Research focusing on pathways to pro-environmental behaviors has generally involved adults sharing information about their childhood experiences. This study differs by asking high school students about their childhood outdoor activities and by differentiating between appreciative, consumptive, and abusive activities while outdoors. Appreciative activities “involve attempts to enjoy the natural environment without altering it.” Examples include hiking and nature photography. Consumptive activities involve taking and consuming or using something from nature. Examples include hunting and fishing. Abusive outdoor activities result in environmental degradation and include such activities as snowmobiling or off-road driving. Classifying childhood outdoor activities into appreciative, consumptive, and abusive types allows researchers to consider the nature of the activity (not just time outdoors) in determining possible connections to pro-environmental attitudes and behaviors.
This study involved a group of 140 racially mixed, suburban, high school students in Texas. The participants completed a survey assessing their childhood outdoor activities, connection to nature, environmental attitudes, and four types of pro-environmental behaviors. Childhood outdoor activities were assessed by asking participants to indicate the frequency with which they had participated in 17 different outdoor activities during their childhood years. Items on the list included appreciative, consumptive, and abusive types of activities. The Connectedness to Nature Scale assessed the students' connection to nature; the revised NEP (New Ecological Paradigm) Scale assessed their environmental attitudes; and the Pro-environmental Behavior Scale (PEBS) assessed their pro-environmental behaviors in the areas of conservation behaviors, environmental citizenship, food choices, and transportation-related behaviors.
Results showed that, of the three categories of outdoor activities, only appreciative outdoor activities were positively related to the students' connection to nature. Appreciative types of childhood outdoor activities were also positively related to environmental citizenship behaviors. Students who participated more in consumptive outdoor activities were slightly less likely to have a pro-environmental attitude. The frequency of participation in appreciative or abusive outdoor activities seemed to make no difference in students' environmental attitudes. Conservation behaviors – such as turning off lights, limiting air conditioning use, or conserving water – were influenced positively and significantly by their connection to nature. Students' NEP scores and environmental citizenship behaviors were also positively and significantly related. While results showed some positive connections between food choices and environmental attitudes, there seemed to be no connection between students' transportation-related behaviors and any of the other study variables.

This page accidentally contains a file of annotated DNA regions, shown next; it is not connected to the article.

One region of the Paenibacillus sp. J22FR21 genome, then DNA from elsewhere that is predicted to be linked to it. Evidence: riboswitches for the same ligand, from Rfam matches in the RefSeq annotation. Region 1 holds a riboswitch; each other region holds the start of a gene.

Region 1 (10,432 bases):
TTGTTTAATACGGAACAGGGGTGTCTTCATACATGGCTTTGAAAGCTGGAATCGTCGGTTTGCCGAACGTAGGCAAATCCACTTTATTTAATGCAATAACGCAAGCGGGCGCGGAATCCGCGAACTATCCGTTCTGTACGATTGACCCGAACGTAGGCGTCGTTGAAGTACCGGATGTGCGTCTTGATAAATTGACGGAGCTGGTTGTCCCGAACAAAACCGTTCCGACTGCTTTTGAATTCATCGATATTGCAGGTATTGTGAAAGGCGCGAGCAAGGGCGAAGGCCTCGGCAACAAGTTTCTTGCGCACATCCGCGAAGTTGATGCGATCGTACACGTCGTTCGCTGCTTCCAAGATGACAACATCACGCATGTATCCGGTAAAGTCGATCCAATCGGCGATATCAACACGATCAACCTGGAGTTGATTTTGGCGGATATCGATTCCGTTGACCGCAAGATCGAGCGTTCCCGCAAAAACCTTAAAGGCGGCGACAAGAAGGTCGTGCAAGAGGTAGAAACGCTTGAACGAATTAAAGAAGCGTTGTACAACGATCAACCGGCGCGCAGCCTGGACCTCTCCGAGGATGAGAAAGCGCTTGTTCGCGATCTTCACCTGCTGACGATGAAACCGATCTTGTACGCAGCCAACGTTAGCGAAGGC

This study contributes to the academic literature by differentiating between types of childhood outdoor activities influencing connection to nature and environmental attitudes and behaviors. One of the major findings relates to appreciative outdoor experiences playing an important role in shaping ones' connection to the natural world. Not all outdoor experiences do this. Appreciative outdoor activities also increased the likelihood of environmental citizenship behaviors. These results highlight the importance of Increasing student time outdoors engaged in appreciative activities. Doing so can increase the likelihood of stronger connections with nature and engagement in pro-environmental behaviors later in life.